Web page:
And after all that self-righteous ranting to my homies about how terrible it is to brainwash kiddies into seeing the slaughter and exploitation of magnificent animals as something fun and exciting, I announced that I was gonna go grab a burger before work.
And then, at work, I was chatting with two of my regular customers, and one of them said, "you really need to get a PSP. Do you have any consoles at all? There's this game..."
"Funny thing, that", said I...

athelind: (hope)
To my surprise, I find myself praying.

This is hard to admit, this year, this hour. Not only am I an avowed agnostic, but the Religious Right has been so soundly mocked for praying for the victory of their Chosen Candidate, as if they could command their God.

The last eight years, however...

It's not much of a prayer, as prayers go. It's just a single word, but one that keeps echoing in my soul as I read Barack Obama's speeches, or watch them on video, or see the words and images of those who have come together, having finally found someone that they can genuinely support, rather than a mere placeholder for their opposition.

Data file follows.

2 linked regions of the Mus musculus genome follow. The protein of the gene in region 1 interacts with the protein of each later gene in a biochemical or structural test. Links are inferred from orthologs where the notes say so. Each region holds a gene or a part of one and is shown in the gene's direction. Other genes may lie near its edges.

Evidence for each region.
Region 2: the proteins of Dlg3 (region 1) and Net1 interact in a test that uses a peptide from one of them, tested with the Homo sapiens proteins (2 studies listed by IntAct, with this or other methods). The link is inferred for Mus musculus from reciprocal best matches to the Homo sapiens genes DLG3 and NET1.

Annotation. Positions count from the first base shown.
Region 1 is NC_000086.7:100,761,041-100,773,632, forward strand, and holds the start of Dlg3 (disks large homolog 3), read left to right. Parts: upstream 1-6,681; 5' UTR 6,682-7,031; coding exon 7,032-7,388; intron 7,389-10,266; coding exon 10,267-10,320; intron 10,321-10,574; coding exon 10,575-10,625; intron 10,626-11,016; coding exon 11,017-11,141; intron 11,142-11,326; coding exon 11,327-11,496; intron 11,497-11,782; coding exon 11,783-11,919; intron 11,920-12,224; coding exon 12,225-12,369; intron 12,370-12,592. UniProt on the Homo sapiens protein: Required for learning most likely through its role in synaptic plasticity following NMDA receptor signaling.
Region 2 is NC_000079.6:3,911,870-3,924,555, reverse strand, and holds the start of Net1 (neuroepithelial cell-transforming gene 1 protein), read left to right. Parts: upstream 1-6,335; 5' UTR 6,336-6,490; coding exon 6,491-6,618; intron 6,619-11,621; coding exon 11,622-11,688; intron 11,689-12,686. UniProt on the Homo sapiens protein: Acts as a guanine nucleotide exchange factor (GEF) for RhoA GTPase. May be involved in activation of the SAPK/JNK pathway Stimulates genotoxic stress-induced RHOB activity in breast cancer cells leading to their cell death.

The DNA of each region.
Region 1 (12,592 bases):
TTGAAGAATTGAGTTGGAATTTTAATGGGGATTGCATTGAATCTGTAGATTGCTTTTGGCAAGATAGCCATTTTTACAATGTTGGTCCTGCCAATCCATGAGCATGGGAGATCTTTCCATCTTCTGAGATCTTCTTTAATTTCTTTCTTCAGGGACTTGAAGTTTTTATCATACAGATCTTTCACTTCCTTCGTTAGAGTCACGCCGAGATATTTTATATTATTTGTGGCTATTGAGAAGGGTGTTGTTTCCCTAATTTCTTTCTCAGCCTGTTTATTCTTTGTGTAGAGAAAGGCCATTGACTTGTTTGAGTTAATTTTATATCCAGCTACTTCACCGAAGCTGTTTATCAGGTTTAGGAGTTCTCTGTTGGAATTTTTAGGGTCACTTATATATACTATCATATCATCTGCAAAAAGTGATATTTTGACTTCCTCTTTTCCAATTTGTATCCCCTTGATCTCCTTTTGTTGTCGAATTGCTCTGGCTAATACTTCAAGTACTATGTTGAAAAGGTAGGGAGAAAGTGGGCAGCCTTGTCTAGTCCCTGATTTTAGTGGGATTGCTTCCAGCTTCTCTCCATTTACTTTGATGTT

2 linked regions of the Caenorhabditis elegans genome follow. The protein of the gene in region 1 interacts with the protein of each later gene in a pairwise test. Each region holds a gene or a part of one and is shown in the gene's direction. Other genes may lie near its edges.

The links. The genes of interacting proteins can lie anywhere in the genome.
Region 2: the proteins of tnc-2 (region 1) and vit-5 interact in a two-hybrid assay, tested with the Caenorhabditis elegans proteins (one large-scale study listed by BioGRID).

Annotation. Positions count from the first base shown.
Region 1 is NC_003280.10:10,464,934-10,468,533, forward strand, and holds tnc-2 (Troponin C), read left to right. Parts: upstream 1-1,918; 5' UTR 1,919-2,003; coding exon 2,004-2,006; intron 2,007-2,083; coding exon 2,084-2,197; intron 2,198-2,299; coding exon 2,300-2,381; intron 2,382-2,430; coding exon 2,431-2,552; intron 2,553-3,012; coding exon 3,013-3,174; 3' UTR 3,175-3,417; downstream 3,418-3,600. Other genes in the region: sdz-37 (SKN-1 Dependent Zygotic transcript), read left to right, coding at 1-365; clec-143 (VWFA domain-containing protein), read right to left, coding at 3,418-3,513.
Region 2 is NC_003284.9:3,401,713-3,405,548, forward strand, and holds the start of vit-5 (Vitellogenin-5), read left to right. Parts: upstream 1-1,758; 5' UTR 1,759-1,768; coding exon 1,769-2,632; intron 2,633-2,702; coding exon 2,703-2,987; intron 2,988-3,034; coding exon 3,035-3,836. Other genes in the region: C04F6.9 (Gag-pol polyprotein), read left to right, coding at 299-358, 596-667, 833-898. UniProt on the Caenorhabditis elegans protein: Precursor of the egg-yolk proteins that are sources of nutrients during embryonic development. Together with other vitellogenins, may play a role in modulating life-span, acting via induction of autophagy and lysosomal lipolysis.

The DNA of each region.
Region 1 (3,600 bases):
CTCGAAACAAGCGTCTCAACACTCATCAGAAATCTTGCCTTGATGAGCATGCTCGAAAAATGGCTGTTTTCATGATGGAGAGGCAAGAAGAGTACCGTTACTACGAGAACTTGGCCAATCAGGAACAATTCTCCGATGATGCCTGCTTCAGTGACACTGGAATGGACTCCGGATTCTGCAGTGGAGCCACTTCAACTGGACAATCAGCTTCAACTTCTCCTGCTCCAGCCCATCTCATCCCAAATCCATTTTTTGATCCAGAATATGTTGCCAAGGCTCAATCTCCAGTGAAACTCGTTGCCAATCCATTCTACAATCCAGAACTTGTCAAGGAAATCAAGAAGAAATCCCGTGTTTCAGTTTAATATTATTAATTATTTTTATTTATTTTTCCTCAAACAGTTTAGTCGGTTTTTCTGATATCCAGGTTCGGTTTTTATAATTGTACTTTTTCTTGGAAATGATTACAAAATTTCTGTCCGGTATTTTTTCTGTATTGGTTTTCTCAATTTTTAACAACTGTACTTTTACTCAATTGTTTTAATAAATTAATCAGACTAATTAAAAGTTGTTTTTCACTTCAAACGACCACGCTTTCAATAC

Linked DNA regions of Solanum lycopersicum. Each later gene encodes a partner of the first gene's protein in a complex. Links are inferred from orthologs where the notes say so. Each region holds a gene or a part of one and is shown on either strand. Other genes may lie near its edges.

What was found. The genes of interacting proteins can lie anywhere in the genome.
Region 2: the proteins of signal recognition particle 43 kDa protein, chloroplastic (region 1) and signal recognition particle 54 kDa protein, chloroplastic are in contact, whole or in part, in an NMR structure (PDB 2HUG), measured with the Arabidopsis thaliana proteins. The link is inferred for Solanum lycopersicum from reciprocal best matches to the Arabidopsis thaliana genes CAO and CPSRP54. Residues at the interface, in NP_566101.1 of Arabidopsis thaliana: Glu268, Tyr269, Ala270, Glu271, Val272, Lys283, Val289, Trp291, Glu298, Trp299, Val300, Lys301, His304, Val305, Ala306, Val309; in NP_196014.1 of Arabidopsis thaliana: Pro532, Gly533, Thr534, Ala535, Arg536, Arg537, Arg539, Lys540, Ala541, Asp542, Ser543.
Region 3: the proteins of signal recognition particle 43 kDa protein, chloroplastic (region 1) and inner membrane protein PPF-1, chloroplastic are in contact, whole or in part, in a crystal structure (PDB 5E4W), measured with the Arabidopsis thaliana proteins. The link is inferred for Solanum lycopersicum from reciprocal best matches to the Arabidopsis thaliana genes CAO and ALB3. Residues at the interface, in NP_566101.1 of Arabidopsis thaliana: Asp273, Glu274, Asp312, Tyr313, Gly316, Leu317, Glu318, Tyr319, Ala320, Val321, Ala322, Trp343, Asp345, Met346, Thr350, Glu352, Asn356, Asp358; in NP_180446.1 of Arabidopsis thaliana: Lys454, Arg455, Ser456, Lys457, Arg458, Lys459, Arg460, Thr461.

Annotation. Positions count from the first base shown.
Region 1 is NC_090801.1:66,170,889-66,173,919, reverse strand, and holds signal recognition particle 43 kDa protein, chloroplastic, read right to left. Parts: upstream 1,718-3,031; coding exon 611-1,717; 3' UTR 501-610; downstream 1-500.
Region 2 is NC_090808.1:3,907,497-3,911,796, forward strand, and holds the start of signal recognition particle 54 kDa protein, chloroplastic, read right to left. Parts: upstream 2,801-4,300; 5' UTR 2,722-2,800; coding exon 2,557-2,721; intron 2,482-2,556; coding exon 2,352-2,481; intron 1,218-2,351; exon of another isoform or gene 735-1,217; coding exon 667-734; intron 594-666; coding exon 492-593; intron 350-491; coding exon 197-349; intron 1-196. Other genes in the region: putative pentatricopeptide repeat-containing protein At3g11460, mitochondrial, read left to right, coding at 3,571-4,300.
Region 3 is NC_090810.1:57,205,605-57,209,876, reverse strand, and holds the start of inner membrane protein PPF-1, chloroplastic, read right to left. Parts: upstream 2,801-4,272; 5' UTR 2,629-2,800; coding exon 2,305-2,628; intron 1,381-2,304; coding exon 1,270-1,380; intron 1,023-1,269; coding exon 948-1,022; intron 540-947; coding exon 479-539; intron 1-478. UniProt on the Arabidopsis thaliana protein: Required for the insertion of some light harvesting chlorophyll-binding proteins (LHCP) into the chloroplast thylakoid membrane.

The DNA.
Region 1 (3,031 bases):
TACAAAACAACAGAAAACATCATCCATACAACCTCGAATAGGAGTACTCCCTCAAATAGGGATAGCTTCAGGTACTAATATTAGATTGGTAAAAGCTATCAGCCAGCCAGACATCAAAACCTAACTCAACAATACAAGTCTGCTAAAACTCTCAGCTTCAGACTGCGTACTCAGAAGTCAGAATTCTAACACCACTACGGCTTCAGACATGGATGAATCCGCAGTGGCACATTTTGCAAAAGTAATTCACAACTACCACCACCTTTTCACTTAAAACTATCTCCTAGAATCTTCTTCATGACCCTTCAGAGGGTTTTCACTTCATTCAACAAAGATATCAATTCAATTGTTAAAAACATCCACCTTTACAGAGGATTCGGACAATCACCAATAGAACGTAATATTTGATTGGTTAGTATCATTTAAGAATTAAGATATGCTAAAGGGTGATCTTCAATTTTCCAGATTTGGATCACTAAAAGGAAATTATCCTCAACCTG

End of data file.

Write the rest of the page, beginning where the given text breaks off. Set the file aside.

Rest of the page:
It's a single word:

Please.

Last night, [livejournal.com profile] ounceofreason said, It's Christmas Eve, except that there's a decent chance that Santa will burn my house down.

That single sentence perfectly encapsulates how I feel right now.

Please.

Perhaps I'm praying to Old Man Coyote. The last election, for me, moved "Coyote Loves Us" from a wry acknowledgment of Murphy's Law to something akin to an epiphany. It staggered me that Americans could put that man back into the Oval Office even by such a slim margin after seeing what he'd done to this country in that first term; what better evidence that our little corner of the universe was in the paws of a prankster, a practical joker with a penchant toward the scatological, who'd just pulled the national-if-not-global equivalent of a banana peel?

Nice one, Coyote. But just this once...

Please.

I'm going to work now, to while away the next several hours in the ever-so-important task of unpacking and inventorying this week's shipment of comic books and pop culture trinkets.

I welcome the distraction.

When I leave the back room refuge of the comics shop, perhaps there will be good news.

Perhaps I can allow myself to hope.

Please.

athelind: (Default)
To my surprise, I find myself praying.